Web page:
David Bourget (Western Ontario)
David Chalmers (ANU, NYU)
Rafael De Clercq
Jack Alan Reynolds
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Oxford University Press (2000)
Michael Tooley presents a major new philosophical theory of the nature of time, offering a powerful alternative to the traditional "tensed" and recent "tenseless" accounts of time. He argues for a dynamic conception of the universe, in which past, present, and future are not merely subjective features of experience. He claims that the past and the present are real, while the future is not. Tooley's approach accounts for time in terms of causation. He therefore claims that the key to understanding the dynamic nature of the universe is to understand the nature of causation. Time, Tense, and Causation is a landmark treatment of one of the oldest and most perplexing intellectual problems, and will be fascinating reading for anyone interested in the character of time.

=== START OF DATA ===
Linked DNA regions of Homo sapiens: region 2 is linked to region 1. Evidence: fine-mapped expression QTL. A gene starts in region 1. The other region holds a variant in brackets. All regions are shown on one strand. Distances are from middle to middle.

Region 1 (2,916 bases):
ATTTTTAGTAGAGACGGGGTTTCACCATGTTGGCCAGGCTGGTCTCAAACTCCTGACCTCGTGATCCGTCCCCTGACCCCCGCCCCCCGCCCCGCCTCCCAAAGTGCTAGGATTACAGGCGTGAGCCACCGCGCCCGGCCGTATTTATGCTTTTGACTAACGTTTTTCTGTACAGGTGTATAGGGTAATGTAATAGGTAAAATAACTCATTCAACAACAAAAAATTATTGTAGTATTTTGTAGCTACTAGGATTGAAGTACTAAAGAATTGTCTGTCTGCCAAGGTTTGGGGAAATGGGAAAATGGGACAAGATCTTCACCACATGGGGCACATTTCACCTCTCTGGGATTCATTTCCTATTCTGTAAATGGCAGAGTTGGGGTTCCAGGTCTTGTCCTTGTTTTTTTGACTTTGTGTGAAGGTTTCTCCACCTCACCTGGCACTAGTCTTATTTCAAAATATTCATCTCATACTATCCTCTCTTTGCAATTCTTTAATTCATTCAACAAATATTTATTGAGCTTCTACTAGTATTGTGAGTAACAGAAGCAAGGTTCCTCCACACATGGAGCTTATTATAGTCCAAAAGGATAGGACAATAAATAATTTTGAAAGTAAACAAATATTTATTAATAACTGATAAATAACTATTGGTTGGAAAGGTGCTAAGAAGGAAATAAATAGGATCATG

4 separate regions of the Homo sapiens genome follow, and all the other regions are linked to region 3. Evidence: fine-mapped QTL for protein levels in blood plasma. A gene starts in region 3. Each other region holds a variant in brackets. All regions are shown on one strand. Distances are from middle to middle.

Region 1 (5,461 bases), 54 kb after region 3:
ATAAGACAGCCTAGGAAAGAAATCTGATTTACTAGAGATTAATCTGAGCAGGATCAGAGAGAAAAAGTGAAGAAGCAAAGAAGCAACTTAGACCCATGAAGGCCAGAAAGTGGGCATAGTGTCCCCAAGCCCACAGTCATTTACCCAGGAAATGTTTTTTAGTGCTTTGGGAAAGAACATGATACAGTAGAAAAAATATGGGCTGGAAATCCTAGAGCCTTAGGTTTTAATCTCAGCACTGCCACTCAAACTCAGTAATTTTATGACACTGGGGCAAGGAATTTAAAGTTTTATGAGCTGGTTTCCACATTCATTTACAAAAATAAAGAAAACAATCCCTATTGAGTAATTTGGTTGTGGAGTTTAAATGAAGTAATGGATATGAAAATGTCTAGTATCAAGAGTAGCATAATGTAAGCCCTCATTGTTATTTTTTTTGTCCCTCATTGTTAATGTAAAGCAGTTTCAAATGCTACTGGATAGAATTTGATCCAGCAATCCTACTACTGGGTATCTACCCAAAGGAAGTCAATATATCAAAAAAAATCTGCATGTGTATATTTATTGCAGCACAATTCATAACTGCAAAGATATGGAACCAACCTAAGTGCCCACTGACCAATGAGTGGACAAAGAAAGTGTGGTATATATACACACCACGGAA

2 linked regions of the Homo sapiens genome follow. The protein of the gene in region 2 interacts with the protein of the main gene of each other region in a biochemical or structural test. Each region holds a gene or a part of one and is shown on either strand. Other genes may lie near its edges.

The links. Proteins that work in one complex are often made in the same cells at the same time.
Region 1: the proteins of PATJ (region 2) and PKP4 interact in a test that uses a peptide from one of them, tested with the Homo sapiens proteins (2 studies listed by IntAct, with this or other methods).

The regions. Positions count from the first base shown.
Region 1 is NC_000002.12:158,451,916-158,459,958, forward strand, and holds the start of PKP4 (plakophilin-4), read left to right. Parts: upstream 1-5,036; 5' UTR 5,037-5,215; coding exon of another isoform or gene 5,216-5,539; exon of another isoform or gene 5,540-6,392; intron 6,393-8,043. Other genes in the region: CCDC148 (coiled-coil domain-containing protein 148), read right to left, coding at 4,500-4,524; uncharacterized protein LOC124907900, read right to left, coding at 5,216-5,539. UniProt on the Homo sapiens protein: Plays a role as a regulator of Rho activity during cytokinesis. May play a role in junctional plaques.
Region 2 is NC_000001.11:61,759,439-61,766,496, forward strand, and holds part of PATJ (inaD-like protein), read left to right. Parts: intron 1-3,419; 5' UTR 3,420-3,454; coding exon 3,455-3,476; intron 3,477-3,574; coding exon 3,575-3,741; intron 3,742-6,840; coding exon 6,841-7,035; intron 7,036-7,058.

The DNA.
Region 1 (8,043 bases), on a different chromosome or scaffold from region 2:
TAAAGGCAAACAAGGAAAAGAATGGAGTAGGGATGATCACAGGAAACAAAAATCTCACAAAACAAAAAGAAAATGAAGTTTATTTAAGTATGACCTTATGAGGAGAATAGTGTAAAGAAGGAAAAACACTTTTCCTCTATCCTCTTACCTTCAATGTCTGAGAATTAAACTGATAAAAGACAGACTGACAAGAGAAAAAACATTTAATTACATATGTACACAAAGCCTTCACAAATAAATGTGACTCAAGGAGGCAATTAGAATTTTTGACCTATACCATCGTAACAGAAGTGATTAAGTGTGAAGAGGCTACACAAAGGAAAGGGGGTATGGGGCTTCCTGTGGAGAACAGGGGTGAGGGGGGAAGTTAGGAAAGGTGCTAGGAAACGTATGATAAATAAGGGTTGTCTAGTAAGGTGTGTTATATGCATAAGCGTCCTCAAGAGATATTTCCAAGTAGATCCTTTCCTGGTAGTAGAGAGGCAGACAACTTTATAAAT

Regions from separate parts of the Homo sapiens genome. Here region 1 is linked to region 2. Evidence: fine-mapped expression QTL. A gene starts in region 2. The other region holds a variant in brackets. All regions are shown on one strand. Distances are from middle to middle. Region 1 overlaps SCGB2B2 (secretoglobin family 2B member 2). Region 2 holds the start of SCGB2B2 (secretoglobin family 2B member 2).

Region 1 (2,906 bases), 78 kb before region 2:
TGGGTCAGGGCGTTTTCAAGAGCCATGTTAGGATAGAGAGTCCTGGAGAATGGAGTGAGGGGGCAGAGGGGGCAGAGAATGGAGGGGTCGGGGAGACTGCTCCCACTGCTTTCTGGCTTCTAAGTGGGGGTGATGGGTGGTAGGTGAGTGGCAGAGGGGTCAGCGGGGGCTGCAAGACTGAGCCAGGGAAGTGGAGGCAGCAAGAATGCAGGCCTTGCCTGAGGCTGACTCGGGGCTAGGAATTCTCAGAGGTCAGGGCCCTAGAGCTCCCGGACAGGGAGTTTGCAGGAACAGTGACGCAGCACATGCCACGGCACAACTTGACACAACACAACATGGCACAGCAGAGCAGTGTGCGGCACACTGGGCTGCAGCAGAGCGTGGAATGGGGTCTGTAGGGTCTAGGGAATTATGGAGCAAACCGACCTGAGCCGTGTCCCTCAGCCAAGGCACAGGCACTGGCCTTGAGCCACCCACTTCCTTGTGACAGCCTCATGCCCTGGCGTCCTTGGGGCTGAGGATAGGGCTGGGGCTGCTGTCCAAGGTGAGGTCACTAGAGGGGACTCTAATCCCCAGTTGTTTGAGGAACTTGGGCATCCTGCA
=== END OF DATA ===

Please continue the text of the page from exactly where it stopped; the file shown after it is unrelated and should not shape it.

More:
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Citations of this work BETA
Baptiste Le Bihan (2014). No-Futurism and Metaphysical Contingentism. Axiomathes 24 (4):483-497.
Ben Caplan & David Sanson (2011). Presentism and Truthmaking. Philosophy Compass 6 (3):196-208.
Samuel Baron, John Cusbert, Matt Farr, Maria Kon & Kristie Miller (2015). Temporal Experience, Temporal Passage and the Cognitive Sciences. Philosophy Compass 10 (8):560-571.
Daniel Deasy (2015). The Moving Spotlight Theory. Philosophical Studies 172 (8):2073-2089.
Dean W. Zimmerman (2005). The A-Theory of Time, the B-Theory of Time, and 'Taking Tense Seriously'. Dialectica 59 (4):401–457.
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